Here are 5 actions you can take before Women's History Month is over
For far too many years, Women’s History Month hasn’t gotten nearly enough attention, but that certainly isn’t the case in 2017. Two months ago, women and men in all seven continents participated in Women’s Marches to protest Donald Trump’s inauguration. And that was just the beginning — on International Women’s Day (March 8th), women took part in “A Day Without a Woman,” a demonstration of economic solidarity organized by the Women’s March on Washington.
Nearly every day, there’s another piece of horrifying news that has scrambling to call our congresspeople — and it’s often because women’s rights are under fire.
We need to be vigilant and informed for the next four years, and for the rest of our lives. We can’t afford to be silent or turn a blind eye.
Here are five actions you should take before Women’s History Month is over — and then keep on fighting the good fight in April and beyond.
1Spend a day volunteering
If finding a women’s-related volunteer gig has been on your “to-do” list for several weeks but keeps getting pushed back thanks to a million obligations, make it a goal to find your organization of choice by the end of Women’s History Month. There are many options, so you can choose based on the issue you’re most passionate about.
National organizations like Planned Parenthood and RAINN can always use our help, but you can focus locally, too, by finding the nearest women’s shelter or mentoring program aimed at underprivileged girls. We recommend checking out VolunteerMatch, a database that allows you to search for volunteer opportunities based on your location and areas of interest.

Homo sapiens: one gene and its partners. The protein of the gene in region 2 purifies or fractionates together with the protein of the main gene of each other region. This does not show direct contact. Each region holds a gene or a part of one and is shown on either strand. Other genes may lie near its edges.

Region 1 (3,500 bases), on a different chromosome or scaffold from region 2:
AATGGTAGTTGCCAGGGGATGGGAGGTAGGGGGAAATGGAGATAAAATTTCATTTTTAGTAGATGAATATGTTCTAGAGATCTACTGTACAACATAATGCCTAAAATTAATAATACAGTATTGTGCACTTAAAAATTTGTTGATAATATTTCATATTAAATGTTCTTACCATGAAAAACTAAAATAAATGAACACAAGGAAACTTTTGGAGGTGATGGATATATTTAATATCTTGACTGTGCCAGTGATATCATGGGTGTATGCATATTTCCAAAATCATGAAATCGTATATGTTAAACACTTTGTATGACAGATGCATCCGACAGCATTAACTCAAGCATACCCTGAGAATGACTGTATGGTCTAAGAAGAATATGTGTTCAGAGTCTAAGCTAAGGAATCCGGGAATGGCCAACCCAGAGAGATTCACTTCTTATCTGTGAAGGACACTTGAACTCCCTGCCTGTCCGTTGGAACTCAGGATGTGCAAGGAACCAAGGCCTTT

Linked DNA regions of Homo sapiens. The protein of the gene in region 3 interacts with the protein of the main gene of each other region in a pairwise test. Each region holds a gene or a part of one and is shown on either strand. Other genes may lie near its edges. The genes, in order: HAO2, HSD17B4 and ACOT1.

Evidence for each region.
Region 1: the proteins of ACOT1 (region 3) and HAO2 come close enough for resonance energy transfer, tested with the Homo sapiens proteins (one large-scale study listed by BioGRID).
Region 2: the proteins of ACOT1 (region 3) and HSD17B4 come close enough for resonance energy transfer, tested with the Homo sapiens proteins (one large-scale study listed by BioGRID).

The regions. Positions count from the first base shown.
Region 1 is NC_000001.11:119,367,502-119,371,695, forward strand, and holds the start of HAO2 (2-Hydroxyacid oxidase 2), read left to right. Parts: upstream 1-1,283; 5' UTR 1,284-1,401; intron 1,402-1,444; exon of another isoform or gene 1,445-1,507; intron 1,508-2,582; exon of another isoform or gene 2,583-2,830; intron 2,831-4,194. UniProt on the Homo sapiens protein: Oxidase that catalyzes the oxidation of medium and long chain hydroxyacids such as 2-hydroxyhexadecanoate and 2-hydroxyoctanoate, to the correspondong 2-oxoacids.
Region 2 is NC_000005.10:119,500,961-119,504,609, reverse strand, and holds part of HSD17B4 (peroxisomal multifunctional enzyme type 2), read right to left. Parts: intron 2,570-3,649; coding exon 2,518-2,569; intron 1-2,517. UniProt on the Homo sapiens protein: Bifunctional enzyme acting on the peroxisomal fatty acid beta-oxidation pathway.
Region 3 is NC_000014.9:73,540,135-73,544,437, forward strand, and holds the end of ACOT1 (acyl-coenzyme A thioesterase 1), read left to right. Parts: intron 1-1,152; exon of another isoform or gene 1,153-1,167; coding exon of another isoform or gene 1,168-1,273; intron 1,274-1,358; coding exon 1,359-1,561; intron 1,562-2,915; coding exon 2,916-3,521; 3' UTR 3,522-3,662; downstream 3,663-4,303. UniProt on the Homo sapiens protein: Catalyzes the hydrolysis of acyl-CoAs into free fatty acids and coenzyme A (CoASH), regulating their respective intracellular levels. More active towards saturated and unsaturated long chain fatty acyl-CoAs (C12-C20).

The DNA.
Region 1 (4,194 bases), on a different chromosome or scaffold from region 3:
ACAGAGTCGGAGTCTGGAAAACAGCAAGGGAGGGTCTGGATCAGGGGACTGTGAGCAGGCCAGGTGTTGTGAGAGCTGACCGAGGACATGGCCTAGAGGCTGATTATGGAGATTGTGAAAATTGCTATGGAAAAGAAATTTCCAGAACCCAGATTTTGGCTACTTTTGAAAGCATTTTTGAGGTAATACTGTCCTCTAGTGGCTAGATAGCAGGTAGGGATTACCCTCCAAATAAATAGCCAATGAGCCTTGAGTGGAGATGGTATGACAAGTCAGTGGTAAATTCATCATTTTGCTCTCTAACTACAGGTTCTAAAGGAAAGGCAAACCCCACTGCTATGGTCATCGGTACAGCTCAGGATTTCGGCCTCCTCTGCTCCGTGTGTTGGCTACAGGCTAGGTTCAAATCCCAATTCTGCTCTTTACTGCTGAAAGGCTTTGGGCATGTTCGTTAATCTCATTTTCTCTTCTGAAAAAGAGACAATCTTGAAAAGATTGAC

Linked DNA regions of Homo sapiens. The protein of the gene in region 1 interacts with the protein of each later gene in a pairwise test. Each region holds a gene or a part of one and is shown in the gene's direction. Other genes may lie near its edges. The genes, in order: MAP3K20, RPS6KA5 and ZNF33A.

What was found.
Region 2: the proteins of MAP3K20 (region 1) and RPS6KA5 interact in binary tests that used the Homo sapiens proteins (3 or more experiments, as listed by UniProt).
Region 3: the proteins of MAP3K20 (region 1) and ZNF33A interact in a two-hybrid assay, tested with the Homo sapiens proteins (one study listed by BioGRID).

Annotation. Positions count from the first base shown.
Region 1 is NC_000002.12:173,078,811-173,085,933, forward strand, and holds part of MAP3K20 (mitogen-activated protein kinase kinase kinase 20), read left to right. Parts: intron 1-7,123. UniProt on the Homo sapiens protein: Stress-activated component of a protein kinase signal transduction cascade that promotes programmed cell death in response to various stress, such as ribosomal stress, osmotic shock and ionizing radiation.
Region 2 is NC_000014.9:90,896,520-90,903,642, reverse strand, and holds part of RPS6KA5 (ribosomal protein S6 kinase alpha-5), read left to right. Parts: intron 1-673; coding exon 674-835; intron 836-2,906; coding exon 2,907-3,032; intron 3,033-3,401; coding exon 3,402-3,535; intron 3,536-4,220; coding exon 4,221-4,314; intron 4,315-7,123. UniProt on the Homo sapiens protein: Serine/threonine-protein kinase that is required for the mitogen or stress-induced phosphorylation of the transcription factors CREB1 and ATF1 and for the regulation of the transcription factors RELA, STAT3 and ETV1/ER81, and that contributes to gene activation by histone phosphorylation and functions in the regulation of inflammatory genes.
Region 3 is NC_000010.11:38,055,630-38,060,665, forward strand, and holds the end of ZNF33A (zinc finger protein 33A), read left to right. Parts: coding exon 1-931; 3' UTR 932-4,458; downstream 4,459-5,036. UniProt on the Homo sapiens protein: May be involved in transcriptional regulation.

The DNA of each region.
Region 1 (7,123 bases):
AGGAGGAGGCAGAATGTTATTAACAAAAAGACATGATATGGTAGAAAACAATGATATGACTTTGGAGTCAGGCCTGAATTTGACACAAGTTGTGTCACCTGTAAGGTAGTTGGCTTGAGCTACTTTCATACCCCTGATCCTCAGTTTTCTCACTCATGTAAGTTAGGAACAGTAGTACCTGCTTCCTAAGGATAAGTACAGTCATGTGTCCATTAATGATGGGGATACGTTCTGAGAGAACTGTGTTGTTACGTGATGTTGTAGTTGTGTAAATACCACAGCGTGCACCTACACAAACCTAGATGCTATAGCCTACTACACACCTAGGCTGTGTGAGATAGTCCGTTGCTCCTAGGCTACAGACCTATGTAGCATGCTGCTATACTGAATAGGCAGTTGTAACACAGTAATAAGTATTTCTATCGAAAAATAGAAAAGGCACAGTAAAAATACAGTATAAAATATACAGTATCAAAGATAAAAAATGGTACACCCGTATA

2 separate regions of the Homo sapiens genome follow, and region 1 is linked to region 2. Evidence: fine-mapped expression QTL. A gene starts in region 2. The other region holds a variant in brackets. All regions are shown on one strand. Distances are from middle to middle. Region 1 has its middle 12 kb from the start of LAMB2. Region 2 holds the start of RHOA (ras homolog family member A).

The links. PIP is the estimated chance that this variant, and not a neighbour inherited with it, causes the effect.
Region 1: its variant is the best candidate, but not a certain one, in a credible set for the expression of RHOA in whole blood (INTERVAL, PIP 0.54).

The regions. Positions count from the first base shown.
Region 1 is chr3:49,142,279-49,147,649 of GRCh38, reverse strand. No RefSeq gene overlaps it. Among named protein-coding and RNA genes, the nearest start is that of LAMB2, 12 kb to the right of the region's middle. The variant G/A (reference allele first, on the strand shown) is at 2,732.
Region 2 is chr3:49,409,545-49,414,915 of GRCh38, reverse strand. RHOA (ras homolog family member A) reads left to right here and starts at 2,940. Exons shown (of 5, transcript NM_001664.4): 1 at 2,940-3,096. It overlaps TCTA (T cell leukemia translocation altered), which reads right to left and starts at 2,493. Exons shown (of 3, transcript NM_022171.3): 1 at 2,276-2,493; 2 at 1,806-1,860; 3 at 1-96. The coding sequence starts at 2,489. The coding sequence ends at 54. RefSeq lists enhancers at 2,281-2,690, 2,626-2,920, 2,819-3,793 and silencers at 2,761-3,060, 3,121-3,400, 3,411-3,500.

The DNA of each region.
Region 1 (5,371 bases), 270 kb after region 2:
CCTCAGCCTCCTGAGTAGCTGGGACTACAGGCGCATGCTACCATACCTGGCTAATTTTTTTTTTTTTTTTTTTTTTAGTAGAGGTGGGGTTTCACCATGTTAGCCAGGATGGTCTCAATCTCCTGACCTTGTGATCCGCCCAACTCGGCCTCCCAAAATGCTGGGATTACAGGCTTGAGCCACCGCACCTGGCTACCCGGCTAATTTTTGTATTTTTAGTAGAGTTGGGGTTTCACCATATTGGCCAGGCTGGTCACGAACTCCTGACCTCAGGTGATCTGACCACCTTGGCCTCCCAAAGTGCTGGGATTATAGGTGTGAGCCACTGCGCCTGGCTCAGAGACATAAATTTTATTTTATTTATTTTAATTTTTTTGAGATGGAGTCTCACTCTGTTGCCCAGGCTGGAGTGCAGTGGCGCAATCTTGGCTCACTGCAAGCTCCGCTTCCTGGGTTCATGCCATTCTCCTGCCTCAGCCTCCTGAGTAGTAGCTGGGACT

2Make a donation to a women’s organization
Depending on your financial situation, make a donation to a women’s organization if you can. (And remember — every single dollar counts and makes a difference.) Again, donate based on your passion — whether it’s the National Organization of Women, the ACLU, Planned Parenthood, the Global Fund for Women, RAINN, Emily’s List, or The Women’s Refugee Commission, there are no shortage of places that need our financial support in order to continue their amazing work on behalf of women.
3Shop at a female-owned business
Instead of heading to your favorite chain clothing store, coffee shop, or restaurant, spend your money at a business that’s owned or run by women. The theme for 2017 Women’s History Month is “Honoring Trailblazing Women in Labor and Business” — so, whenever you need to make a purchase, try to do so at a woman’s business.
4Read feminist memoirs and essays
There are plenty of amazing feminist books out there, both fiction and nonfiction, and now’s the time to use reading as a way to educate yourself about a women’s issue that doesn’t happen to be your area of expertise. For many of us, this means reading books that’ll help us practice intersectionality.
White feminists should make an effort to read memoirs and essays by women of color, and cis women can increase our understanding of trans women by reading books like Redefining Realness by Janet Mock. If you’re one of the many women who’s recently been inspired to run for office, check out memoirs by female politicians — Off the Sidelines by Kirsten Gillibrand is an ideal read for anyone who’s considering a major career change.
For more feminist book recommendations, click here.
5Celebrate the women in your life
As we honor the incredible women who paved the way for us — and those who currently dedicate their lives to women’s causes — let’s not forget to celebrate all the women in our lives who have inspired, supported, and empowered us. There’s never a wrong time to let them know how much they mean to us, but let’s use Women’s History Month as an opportunity to thank the relatives, friends, teachers, and professional mentors who have changed our lives. Schedule time together if you live close by — if not, send a card or make a phone call to express your gratitude. Our biggest supporters deserve some major recognition for helping shape us into the women we are today.